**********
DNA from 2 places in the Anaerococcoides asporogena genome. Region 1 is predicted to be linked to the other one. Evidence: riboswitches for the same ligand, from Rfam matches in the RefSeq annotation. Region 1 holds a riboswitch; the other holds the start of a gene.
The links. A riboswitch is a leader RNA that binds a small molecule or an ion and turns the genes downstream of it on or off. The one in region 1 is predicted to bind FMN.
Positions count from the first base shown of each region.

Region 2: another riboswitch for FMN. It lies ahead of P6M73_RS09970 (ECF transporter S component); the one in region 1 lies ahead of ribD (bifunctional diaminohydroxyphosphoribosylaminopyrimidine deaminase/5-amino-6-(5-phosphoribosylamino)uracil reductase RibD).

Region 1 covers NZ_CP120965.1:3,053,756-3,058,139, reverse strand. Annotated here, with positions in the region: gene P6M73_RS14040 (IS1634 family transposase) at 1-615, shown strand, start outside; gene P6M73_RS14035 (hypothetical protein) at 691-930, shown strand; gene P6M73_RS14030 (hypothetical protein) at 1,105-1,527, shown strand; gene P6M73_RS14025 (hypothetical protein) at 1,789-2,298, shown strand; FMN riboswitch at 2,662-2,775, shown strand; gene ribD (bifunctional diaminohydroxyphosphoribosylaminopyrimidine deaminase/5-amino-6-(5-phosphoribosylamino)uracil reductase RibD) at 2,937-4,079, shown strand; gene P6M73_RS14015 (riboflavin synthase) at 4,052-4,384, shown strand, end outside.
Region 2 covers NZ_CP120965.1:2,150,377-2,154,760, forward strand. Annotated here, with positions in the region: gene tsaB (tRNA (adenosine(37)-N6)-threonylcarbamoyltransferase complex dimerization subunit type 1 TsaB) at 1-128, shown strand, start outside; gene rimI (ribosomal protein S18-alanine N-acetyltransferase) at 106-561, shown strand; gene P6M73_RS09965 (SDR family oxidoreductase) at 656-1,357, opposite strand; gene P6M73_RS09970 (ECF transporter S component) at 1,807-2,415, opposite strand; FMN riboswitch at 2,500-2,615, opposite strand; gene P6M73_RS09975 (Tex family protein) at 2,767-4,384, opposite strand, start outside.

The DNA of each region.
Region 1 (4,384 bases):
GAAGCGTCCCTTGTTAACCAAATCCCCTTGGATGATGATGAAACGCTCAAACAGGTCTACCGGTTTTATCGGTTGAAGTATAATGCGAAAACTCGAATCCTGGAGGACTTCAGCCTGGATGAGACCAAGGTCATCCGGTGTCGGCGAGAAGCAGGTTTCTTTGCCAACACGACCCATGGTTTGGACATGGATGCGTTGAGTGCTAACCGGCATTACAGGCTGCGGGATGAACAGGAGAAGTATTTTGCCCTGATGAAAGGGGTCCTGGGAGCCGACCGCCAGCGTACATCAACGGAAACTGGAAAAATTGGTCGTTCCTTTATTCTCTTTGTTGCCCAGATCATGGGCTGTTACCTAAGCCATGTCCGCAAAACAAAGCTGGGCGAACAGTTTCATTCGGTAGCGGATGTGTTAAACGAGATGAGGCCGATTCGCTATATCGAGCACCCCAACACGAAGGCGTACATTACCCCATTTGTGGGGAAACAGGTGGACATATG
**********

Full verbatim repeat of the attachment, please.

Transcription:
DNA from 2 places in the Anaerococcoides asporogena genome. Region 1 is predicted to be linked to the other one. Evidence: riboswitches for the same ligand, from Rfam matches in the RefSeq annotation. Region 1 holds a riboswitch; the other holds the start of a gene.
The links. A riboswitch is a leader RNA that binds a small molecule or an ion and turns the genes downstream of it on or off. The one in region 1 is predicted to bind FMN.
Positions count from the first base shown of each region.

Region 2: another riboswitch for FMN. It lies ahead of P6M73_RS09970 (ECF transporter S component); the one in region 1 lies ahead of ribD (bifunctional diaminohydroxyphosphoribosylaminopyrimidine deaminase/5-amino-6-(5-phosphoribosylamino)uracil reductase RibD).

Region 1 covers NZ_CP120965.1:3,053,756-3,058,139, reverse strand. Annotated here, with positions in the region: gene P6M73_RS14040 (IS1634 family transposase) at 1-615, shown strand, start outside; gene P6M73_RS14035 (hypothetical protein) at 691-930, shown strand; gene P6M73_RS14030 (hypothetical protein) at 1,105-1,527, shown strand; gene P6M73_RS14025 (hypothetical protein) at 1,789-2,298, shown strand; FMN riboswitch at 2,662-2,775, shown strand; gene ribD (bifunctional diaminohydroxyphosphoribosylaminopyrimidine deaminase/5-amino-6-(5-phosphoribosylamino)uracil reductase RibD) at 2,937-4,079, shown strand; gene P6M73_RS14015 (riboflavin synthase) at 4,052-4,384, shown strand, end outside.
Region 2 covers NZ_CP120965.1:2,150,377-2,154,760, forward strand. Annotated here, with positions in the region: gene tsaB (tRNA (adenosine(37)-N6)-threonylcarbamoyltransferase complex dimerization subunit type 1 TsaB) at 1-128, shown strand, start outside; gene rimI (ribosomal protein S18-alanine N-acetyltransferase) at 106-561, shown strand; gene P6M73_RS09965 (SDR family oxidoreductase) at 656-1,357, opposite strand; gene P6M73_RS09970 (ECF transporter S component) at 1,807-2,415, opposite strand; FMN riboswitch at 2,500-2,615, opposite strand; gene P6M73_RS09975 (Tex family protein) at 2,767-4,384, opposite strand, start outside.

The DNA of each region.
Region 1 (4,384 bases):
GAAGCGTCCCTTGTTAACCAAATCCCCTTGGATGATGATGAAACGCTCAAACAGGTCTACCGGTTTTATCGGTTGAAGTATAATGCGAAAACTCGAATCCTGGAGGACTTCAGCCTGGATGAGACCAAGGTCATCCGGTGTCGGCGAGAAGCAGGTTTCTTTGCCAACACGACCCATGGTTTGGACATGGATGCGTTGAGTGCTAACCGGCATTACAGGCTGCGGGATGAACAGGAGAAGTATTTTGCCCTGATGAAAGGGGTCCTGGGAGCCGACCGCCAGCGTACATCAACGGAAACTGGAAAAATTGGTCGTTCCTTTATTCTCTTTGTTGCCCAGATCATGGGCTGTTACCTAAGCCATGTCCGCAAAACAAAGCTGGGCGAACAGTTTCATTCGGTAGCGGATGTGTTAAACGAGATGAGGCCGATTCGCTATATCGAGCACCCCAACACGAAGGCGTACATTACCCCATTTGTGGGGAAACAGGTGGACATATG